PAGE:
Impact of early postoperative oral nutritional supplement utilization on clinical outcomes in colorectal surgery.

Journal Article (Journal Article)

Background: Small randomized trials of early postoperative oral nutritional supplementation (ONS) suggest various health benefits following colorectal surgery (CRS). However, real-world evidence of the impact of early ONS on clinical outcomes in CRS is lacking. Methods: Using a nationwide administrative-financial database (Premier Healthcare Database), we examined the association between early ONS use and postoperative clinical outcomes in patients undergoing elective open or laparoscopic CRS between 2008 and 2014. Early ONS was defined as the presence of charges for ONS before postoperative day (POD) 3. The primary outcome was composite infectious complications. Key secondary efficacy (intensive care unit (ICU) admission and gastrointestinal complications) and falsification (blood transfusion and myocardial infarction) outcomes were also examined. Propensity score matching was used to assemble patient groups that were comparable at baseline, and differences in outcomes were examined. Results: Overall, patients receiving early ONS were older with greater comorbidities and more likely to be Medicare beneficiaries with malnutrition. In a well-matched sample of early ONS recipients (n = 267) versus non-recipients (n = 534), infectious complications were significantly lower in early ONS recipients (6.7% vs. 11.8%, P < 0.03). Early ONS use was also associated with significantly reduced rates of pneumonia (P < 0.04), ICU admissions (P < 0.04), and gastrointestinal complications (P < 0.05). There were no significant differences in falsification outcomes. Conclusions: Although early postoperative ONS after CRS was more likely to be utilized in elderly patients with greater comorbidities, the use of early ONS was associated with reduced infectious complications, pneumonia, ICU admission, and gastrointestinal complications. This propensity score-matched study using real-world data suggests that clinical outcomes are improved with early ONS use, a simple and inexpensive intervention in CRS patients.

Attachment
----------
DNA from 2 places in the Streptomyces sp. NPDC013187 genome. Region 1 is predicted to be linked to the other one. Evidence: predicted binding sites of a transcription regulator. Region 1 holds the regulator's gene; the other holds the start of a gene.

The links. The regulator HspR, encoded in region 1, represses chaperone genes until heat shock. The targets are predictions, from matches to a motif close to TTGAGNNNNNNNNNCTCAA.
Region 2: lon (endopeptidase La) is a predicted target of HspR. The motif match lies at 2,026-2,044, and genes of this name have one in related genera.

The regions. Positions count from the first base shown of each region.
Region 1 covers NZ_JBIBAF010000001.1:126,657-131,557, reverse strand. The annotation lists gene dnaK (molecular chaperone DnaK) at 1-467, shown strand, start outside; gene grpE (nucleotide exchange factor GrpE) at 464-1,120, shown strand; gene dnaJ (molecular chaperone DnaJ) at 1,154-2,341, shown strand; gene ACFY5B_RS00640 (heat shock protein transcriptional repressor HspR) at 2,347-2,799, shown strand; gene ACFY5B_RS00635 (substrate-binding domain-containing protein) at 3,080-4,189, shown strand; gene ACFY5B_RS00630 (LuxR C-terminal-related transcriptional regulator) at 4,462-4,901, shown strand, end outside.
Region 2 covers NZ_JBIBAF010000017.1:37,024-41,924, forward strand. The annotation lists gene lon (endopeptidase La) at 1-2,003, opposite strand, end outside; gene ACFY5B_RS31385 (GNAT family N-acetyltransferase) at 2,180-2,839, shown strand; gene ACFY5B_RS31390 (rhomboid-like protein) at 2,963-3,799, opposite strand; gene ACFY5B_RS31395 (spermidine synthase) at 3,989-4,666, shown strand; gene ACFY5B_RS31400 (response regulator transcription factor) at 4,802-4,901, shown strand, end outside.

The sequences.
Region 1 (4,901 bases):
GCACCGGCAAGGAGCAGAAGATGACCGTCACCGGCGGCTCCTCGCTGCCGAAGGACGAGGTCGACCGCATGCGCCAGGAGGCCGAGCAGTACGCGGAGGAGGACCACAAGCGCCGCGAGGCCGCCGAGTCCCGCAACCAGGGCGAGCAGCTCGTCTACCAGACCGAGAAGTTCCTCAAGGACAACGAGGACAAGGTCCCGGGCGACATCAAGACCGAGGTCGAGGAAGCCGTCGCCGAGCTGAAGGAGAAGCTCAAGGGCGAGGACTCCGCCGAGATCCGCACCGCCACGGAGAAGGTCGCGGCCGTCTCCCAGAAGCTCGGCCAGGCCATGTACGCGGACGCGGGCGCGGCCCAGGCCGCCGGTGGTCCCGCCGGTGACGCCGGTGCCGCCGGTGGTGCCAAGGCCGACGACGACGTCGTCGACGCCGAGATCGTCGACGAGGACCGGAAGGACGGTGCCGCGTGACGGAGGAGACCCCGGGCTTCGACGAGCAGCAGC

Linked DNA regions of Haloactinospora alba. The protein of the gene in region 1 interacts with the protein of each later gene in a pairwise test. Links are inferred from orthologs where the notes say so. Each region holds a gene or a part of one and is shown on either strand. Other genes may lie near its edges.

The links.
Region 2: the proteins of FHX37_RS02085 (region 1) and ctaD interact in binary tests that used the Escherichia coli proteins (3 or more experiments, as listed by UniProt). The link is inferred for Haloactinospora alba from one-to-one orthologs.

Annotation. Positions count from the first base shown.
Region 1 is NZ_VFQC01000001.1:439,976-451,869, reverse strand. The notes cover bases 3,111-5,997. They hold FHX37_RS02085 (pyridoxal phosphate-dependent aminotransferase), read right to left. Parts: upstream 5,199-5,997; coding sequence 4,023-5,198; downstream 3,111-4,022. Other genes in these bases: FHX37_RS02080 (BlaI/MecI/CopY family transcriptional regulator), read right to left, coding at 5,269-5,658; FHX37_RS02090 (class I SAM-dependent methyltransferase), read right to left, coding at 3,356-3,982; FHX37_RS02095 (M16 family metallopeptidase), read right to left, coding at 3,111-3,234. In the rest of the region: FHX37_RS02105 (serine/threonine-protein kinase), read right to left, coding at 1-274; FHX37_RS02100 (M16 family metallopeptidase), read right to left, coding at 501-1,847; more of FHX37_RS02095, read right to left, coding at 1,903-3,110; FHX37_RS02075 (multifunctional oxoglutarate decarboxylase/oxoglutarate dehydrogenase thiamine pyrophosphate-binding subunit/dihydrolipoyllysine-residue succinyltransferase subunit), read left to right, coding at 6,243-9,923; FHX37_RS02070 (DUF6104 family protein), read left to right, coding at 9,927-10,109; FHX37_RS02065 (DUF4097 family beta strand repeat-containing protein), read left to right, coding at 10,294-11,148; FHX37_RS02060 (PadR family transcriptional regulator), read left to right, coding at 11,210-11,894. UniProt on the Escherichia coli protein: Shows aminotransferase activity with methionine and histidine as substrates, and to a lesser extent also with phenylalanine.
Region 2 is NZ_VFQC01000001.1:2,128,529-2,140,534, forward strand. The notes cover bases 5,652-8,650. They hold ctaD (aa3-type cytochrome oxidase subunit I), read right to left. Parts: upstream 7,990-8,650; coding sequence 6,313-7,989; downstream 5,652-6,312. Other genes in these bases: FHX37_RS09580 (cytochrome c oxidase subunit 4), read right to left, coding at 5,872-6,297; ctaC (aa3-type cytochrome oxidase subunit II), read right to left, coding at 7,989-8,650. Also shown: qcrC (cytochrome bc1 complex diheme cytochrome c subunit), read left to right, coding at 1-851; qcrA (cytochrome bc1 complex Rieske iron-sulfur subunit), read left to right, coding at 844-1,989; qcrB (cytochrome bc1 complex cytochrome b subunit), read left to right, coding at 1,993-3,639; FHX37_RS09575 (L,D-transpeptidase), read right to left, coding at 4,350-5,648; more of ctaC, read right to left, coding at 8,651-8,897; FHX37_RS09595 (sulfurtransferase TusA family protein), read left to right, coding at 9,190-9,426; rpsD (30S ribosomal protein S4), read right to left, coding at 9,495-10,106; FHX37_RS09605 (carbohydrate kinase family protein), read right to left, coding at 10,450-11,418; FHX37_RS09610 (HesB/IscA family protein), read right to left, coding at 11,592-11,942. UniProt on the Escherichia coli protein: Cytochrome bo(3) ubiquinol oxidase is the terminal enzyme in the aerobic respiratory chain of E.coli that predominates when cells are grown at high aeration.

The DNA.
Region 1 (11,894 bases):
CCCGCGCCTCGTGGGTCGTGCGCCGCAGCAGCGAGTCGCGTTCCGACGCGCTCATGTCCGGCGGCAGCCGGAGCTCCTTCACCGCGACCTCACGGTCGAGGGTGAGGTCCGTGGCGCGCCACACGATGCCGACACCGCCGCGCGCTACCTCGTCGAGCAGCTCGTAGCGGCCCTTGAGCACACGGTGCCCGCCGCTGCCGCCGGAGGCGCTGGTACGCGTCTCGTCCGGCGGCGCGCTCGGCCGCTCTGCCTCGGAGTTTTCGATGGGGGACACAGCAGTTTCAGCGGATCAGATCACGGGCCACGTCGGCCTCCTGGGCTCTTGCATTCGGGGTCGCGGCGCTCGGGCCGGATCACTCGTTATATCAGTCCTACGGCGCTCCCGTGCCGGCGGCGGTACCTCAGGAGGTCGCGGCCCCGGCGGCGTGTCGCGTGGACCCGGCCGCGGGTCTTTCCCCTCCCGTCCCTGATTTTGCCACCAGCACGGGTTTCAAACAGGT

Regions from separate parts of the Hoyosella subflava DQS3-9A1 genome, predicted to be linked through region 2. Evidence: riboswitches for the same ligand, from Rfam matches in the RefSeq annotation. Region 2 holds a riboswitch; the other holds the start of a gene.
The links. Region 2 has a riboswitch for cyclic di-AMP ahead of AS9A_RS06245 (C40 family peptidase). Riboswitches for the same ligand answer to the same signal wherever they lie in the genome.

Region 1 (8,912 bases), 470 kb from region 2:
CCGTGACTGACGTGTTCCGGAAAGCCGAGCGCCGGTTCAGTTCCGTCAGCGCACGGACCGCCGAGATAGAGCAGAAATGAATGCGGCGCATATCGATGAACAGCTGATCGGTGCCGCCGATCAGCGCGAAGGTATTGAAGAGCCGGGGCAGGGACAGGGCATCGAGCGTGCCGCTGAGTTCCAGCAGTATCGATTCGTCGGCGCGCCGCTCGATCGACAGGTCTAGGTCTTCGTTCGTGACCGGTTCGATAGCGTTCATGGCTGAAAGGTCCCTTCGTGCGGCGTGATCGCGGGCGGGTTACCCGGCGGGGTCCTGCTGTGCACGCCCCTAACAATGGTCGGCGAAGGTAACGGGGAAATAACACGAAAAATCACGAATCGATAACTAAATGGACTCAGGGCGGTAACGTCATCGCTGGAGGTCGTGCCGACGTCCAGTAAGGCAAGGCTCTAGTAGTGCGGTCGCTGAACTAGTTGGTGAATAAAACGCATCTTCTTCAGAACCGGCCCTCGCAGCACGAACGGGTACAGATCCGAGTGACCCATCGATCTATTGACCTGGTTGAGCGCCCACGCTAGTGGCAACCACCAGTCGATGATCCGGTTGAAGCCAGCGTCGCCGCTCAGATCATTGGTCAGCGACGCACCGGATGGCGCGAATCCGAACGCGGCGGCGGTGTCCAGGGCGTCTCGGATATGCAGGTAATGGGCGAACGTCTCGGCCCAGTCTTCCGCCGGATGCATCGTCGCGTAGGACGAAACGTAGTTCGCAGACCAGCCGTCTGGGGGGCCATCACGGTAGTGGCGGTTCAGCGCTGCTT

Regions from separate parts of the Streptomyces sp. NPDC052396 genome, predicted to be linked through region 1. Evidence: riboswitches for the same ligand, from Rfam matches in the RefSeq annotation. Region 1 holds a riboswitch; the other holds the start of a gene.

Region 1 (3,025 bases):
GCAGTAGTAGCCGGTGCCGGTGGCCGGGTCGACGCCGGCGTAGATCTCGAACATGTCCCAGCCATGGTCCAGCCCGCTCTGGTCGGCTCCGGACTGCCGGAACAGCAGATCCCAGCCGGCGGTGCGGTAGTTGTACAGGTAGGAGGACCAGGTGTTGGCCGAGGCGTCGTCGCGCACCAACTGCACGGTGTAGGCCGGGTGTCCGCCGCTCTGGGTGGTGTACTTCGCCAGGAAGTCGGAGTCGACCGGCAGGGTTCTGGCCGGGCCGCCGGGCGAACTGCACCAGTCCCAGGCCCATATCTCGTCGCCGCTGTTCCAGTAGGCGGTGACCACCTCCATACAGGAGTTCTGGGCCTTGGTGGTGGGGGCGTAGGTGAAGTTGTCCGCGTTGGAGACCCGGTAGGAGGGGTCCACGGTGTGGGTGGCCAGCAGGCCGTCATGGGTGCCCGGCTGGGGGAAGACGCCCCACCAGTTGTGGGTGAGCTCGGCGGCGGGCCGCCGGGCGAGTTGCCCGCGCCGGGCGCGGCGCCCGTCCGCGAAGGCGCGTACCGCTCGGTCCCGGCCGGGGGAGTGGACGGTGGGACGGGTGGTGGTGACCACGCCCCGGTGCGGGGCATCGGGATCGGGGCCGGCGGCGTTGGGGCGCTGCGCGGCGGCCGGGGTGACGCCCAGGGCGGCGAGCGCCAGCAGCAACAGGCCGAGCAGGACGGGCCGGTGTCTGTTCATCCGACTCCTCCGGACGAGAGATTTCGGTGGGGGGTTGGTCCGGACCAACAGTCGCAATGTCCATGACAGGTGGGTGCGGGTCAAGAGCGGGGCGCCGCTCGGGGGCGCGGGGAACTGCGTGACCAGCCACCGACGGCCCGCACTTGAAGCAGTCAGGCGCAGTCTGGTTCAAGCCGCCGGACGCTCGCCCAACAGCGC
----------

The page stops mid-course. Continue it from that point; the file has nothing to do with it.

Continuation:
Full Text

Duke Authors

Cited Authors

  • Williams, DGA; Ohnuma, T; Krishnamoorthy, V; Raghunathan, K; Sulo, S; Cassady, BA; Hegazi, R; Wischmeyer, PE

Published Date

  • 2020

Published In

Volume / Issue

  • 9 /

Start / End Page

  • 29 -

PubMed ID

  • 33029348

Pubmed Central ID

  • 33029348

International Standard Serial Number (ISSN)

  • 2047-0525

Digital Object Identifier (DOI)

  • 10.1186/s13741-020-00160-6

Language

  • eng

Conference Location

  • England